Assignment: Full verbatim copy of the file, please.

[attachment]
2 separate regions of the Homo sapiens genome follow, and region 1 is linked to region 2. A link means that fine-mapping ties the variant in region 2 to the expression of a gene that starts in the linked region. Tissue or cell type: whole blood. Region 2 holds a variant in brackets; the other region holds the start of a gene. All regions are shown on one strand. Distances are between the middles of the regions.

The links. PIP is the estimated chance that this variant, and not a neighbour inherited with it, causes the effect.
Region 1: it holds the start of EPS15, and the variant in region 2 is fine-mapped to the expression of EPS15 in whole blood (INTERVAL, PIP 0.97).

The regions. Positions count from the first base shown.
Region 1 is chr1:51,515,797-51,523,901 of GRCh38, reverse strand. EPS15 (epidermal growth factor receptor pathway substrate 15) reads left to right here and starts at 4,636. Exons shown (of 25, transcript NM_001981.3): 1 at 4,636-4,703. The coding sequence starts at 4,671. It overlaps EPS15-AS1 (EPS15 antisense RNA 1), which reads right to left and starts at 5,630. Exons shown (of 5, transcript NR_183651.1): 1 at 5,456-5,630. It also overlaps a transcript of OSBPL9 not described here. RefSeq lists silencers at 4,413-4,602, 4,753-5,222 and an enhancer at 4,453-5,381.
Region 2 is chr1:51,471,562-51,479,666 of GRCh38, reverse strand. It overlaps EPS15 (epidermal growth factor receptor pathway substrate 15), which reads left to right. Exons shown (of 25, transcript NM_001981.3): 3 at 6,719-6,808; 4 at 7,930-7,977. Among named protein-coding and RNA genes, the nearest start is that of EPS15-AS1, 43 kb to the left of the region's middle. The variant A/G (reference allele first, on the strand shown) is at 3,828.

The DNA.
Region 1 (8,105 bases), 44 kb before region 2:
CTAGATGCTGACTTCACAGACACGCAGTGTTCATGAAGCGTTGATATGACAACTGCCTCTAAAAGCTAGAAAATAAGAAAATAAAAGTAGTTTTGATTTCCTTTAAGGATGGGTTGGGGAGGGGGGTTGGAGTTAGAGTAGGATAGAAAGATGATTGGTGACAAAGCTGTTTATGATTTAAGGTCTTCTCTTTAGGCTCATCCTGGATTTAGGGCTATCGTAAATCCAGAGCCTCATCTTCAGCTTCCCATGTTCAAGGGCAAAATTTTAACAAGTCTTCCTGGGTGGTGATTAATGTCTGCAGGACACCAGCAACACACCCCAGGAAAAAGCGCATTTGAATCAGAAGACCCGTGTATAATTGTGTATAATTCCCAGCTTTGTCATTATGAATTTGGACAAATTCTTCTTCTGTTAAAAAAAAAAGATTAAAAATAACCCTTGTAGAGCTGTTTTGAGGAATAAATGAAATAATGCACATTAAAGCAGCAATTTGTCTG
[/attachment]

2 separate regions of the Homo sapiens genome follow, and region 1 is linked to region 2. A link means that fine-mapping ties the variant in region 2 to the expression of a gene that starts in the linked region. Tissue or cell type: whole blood. Region 2 holds a variant in brackets; the other region holds the start of a gene. All regions are shown on one strand. Distances are between the middles of the regions.

The links. PIP is the estimated chance that this variant, and not a neighbour inherited with it, causes the effect.
Region 1: it holds the start of EPS15, and the variant in region 2 is fine-mapped to the expression of EPS15 in whole blood (INTERVAL, PIP 0.97).

The regions. Positions count from the first base shown.
Region 1 is chr1:51,515,797-51,523,901 of GRCh38, reverse strand. EPS15 (epidermal growth factor receptor pathway substrate 15) reads left to right here and starts at 4,636. Exons shown (of 25, transcript NM_001981.3): 1 at 4,636-4,703. The coding sequence starts at 4,671. It overlaps EPS15-AS1 (EPS15 antisense RNA 1), which reads right to left and starts at 5,630. Exons shown (of 5, transcript NR_183651.1): 1 at 5,456-5,630. It also overlaps a transcript of OSBPL9 not described here. RefSeq lists silencers at 4,413-4,602, 4,753-5,222 and an enhancer at 4,453-5,381.
Region 2 is chr1:51,471,562-51,479,666 of GRCh38, reverse strand. It overlaps EPS15 (epidermal growth factor receptor pathway substrate 15), which reads left to right. Exons shown (of 25, transcript NM_001981.3): 3 at 6,719-6,808; 4 at 7,930-7,977. Among named protein-coding and RNA genes, the nearest start is that of EPS15-AS1, 43 kb to the left of the region's middle. The variant A/G (reference allele first, on the strand shown) is at 3,828.

The DNA.
Region 1 (8,105 bases), 44 kb before region 2:
CTAGATGCTGACTTCACAGACACGCAGTGTTCATGAAGCGTTGATATGACAACTGCCTCTAAAAGCTAGAAAATAAGAAAATAAAAGTAGTTTTGATTTCCTTTAAGGATGGGTTGGGGAGGGGGGTTGGAGTTAGAGTAGGATAGAAAGATGATTGGTGACAAAGCTGTTTATGATTTAAGGTCTTCTCTTTAGGCTCATCCTGGATTTAGGGCTATCGTAAATCCAGAGCCTCATCTTCAGCTTCCCATGTTCAAGGGCAAAATTTTAACAAGTCTTCCTGGGTGGTGATTAATGTCTGCAGGACACCAGCAACACACCCCAGGAAAAAGCGCATTTGAATCAGAAGACCCGTGTATAATTGTGTATAATTCCCAGCTTTGTCATTATGAATTTGGACAAATTCTTCTTCTGTTAAAAAAAAAAGATTAAAAATAACCCTTGTAGAGCTGTTTTGAGGAATAAATGAAATAATGCACATTAAAGCAGCAATTTGTCTG